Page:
3 Georgia vs. 30 Toledo
4 Penn State vs. 29 Virginia Tech
5 Washington vs. 28 Mississippi State
6 Wisconsin vs. 27 Michigan
7 Central Florida vs. 26 USC
8 Clemson vs. 25 Arkansas State
9 Oklahoma vs. 24 Fresno State
10 Auburn vs. 23 Boise State
11 Florida Atlantic vs. 22 Ohio
12 Oklahoma State vs. 21 LSU
13 Notre Dame vs. 20 Memphis
14 TCU vs. 19 Michigan State
15 South Florida vs. 18 Appalachian State
16 Louisville vs. 17 Miami (FL)


The point is that this is more fun than watching the committee agonize over four teams, especially in a year like this where there were no great teams and a whole bunch of pretty good teams. The whole “five conference champs with three at-large selections” thing is fine. The “let’s just get the best 8/16/32/64/128 teams in there” thing is also fine.

The big thing is that we’ve determined that the bar for what the committee views as important changes every year. This is totally cool! This is absolutely not a problem. Sports are fluid, and sometimes, you have to go outside the rigidness that is “WE VALUE CONFERENCE CHAMPIONS” or whatever barrier for entry the playoff committee claims teams have to pass.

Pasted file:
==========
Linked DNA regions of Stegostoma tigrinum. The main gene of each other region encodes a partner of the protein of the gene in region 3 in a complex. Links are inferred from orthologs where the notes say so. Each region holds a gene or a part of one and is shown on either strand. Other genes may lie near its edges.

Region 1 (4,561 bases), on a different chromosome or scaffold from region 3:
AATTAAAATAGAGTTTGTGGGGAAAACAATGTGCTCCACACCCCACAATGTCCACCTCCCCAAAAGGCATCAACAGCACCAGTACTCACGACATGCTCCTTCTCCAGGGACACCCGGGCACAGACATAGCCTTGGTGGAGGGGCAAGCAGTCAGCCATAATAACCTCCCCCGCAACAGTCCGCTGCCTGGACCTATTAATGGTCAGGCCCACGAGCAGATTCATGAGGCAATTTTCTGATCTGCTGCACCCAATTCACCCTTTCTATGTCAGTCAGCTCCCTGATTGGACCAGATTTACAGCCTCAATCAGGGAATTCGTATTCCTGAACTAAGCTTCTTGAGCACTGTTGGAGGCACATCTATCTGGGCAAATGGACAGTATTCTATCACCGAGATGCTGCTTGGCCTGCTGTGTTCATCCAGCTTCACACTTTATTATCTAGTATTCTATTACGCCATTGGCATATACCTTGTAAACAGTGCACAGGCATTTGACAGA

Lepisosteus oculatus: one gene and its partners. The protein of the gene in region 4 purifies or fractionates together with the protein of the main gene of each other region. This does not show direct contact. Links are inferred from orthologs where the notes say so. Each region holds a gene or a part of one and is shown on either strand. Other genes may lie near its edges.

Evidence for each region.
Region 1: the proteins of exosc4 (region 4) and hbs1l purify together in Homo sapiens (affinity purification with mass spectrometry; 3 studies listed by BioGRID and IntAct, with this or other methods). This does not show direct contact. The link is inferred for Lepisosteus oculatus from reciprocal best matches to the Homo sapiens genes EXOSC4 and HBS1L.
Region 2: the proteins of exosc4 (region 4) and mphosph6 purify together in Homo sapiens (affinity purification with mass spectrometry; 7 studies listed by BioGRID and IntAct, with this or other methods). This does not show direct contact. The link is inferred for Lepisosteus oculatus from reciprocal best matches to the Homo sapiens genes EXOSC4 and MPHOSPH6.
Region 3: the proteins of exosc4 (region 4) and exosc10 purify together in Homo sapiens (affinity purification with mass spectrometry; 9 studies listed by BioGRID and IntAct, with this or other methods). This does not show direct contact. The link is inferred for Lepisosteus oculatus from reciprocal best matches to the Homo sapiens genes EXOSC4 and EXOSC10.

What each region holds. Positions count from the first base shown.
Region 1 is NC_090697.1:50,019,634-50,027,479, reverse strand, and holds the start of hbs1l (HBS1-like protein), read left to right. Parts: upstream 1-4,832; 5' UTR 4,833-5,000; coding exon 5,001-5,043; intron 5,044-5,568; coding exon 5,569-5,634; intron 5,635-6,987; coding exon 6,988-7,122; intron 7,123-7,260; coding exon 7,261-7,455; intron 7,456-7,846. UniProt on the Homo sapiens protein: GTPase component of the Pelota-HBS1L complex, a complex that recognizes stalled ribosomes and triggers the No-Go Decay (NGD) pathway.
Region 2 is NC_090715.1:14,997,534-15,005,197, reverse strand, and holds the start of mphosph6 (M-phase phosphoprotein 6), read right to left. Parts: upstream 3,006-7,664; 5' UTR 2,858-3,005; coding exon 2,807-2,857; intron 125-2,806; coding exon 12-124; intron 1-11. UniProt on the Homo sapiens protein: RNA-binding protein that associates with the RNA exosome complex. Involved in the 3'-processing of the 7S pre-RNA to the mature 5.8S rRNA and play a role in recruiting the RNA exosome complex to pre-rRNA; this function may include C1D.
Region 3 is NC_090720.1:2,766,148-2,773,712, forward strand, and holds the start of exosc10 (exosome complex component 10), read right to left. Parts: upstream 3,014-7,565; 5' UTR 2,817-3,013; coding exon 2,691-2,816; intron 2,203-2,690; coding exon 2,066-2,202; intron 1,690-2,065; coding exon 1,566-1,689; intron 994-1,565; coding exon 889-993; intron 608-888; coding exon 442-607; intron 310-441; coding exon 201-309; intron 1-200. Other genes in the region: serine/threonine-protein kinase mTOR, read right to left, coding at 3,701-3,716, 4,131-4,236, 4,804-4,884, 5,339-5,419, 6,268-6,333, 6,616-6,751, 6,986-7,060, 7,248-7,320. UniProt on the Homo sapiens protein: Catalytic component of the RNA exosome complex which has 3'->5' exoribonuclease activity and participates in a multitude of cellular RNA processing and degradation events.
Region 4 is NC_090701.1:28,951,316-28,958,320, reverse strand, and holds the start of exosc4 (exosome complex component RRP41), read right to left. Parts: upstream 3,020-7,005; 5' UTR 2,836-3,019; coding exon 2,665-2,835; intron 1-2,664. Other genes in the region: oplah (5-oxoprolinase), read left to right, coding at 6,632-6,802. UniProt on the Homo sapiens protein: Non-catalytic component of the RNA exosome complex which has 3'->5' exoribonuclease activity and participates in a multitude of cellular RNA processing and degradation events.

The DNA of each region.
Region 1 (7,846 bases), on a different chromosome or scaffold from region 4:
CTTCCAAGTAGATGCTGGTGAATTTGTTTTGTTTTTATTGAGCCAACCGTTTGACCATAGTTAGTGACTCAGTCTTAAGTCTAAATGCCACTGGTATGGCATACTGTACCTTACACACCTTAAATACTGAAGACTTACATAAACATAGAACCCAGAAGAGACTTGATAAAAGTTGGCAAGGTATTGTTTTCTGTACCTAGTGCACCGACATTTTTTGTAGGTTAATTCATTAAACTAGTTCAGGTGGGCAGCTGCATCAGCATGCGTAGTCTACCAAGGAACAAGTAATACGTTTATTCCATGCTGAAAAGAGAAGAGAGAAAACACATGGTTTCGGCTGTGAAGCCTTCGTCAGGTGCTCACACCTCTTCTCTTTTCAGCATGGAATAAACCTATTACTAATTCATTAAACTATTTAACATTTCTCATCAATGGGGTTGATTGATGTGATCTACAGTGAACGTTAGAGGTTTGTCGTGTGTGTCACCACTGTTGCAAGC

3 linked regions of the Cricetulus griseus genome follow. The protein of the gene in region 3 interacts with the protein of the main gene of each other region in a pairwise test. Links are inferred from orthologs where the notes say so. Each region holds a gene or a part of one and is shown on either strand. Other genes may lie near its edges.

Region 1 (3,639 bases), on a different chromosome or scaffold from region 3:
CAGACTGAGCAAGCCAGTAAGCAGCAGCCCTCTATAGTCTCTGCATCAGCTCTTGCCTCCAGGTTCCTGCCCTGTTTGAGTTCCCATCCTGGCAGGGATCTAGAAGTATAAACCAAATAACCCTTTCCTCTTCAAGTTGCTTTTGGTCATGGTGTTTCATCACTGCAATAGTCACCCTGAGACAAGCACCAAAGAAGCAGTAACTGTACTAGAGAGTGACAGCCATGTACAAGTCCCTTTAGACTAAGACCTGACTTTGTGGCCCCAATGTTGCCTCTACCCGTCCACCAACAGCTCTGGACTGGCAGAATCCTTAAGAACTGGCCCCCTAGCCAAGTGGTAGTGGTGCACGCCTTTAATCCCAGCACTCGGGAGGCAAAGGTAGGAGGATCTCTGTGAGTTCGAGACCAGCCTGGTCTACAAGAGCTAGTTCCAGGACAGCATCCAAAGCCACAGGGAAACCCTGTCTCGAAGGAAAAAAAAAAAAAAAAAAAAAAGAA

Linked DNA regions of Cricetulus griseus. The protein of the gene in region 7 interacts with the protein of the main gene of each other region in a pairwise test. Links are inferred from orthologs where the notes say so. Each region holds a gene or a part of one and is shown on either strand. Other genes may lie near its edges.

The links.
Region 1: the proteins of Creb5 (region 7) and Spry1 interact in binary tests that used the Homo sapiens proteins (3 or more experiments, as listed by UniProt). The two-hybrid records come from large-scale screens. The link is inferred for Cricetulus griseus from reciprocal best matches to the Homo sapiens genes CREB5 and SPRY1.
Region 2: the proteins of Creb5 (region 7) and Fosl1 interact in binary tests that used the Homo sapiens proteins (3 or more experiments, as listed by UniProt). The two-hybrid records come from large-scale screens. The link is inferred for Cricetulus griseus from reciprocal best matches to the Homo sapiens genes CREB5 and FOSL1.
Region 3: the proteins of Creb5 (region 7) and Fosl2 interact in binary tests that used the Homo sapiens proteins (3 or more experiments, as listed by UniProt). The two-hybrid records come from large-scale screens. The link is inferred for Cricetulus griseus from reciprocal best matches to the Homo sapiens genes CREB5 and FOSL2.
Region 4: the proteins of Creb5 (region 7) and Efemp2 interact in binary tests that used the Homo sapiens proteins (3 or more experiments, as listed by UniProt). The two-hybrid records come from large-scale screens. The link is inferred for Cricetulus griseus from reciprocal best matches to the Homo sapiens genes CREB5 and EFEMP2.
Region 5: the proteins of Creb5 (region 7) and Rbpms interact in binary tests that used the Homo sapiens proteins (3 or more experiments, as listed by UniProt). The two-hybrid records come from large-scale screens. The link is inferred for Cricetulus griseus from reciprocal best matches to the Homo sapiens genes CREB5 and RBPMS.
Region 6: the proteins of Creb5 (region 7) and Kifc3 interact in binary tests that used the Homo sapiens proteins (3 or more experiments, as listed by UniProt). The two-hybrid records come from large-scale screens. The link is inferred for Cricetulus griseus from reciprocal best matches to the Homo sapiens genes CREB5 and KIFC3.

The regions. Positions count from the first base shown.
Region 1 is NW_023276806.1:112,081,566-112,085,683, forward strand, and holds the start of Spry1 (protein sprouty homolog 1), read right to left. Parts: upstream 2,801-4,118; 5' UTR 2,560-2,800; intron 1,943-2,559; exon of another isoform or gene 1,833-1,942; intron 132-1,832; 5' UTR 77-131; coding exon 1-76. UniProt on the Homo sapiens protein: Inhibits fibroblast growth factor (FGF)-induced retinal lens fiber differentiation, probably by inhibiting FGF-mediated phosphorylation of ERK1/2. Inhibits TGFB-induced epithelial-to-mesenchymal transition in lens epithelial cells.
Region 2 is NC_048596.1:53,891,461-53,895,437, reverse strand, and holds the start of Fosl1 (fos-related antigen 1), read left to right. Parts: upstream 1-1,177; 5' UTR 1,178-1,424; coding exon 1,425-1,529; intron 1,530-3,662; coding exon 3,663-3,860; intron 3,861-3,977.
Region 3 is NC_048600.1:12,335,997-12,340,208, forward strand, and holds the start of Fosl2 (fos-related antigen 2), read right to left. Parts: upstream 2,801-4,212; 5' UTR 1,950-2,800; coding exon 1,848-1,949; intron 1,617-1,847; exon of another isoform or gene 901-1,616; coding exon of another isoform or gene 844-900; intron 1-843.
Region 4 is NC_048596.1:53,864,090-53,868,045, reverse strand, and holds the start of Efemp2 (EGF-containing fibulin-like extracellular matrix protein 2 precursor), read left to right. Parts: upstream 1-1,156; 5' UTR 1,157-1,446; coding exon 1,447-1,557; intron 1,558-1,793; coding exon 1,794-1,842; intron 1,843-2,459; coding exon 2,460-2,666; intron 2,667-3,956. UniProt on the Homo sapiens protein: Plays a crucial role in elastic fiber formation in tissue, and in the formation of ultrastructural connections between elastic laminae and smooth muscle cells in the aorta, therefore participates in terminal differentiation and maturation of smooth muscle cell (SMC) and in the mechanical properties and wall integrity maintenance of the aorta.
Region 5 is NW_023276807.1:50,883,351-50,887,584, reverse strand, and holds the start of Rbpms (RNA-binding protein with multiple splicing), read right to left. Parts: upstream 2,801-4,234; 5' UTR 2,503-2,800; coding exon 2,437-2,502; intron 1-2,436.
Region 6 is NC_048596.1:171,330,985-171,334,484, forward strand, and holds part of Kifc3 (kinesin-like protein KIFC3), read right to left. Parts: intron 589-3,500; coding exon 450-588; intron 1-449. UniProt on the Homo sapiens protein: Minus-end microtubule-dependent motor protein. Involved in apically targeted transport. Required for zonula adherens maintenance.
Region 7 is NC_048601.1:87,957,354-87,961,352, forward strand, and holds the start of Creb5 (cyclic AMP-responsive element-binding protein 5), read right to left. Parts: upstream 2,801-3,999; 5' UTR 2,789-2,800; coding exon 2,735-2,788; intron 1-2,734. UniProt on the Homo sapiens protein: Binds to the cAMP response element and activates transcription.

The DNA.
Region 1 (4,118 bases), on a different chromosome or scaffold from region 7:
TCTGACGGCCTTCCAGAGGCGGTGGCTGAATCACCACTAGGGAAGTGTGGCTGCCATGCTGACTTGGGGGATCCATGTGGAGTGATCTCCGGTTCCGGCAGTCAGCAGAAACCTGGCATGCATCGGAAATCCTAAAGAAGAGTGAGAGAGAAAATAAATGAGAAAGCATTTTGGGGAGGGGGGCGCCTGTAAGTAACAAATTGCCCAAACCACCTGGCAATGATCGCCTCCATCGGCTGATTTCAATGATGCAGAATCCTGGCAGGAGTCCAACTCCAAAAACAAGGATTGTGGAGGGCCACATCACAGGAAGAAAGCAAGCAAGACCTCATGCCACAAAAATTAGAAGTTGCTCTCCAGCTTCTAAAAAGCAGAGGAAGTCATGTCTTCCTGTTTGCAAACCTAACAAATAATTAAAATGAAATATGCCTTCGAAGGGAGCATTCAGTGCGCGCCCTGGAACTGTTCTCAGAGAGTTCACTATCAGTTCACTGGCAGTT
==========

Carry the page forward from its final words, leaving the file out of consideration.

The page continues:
That fluidity is easier when there are more spots available. Who cares if a 1-seed Alabama would truck a 16-seed Louisville or a 32-seed Stanford? Every year, come the third week of March, college basketball fans watch Duke/Villanova/the rest of the teams that are always 1 and 2-seeds suit up against hapless 15 and 16 seeds, because maybe — just maybe! — the game won’t end with a 50-point margin of victory. And we always sit back and enjoy it, because it is college basketball, and even if the games are blowouts, it’s fun because we’re all sitting back and taking them in. We’re all tweeting about them and going to bars and watching with friends, engaging in the communal experience of fandom, which is a delightful experience.

It’s something college football can stand to replicate. This is possible with an expanded playoff, and the sooner that happens, the better.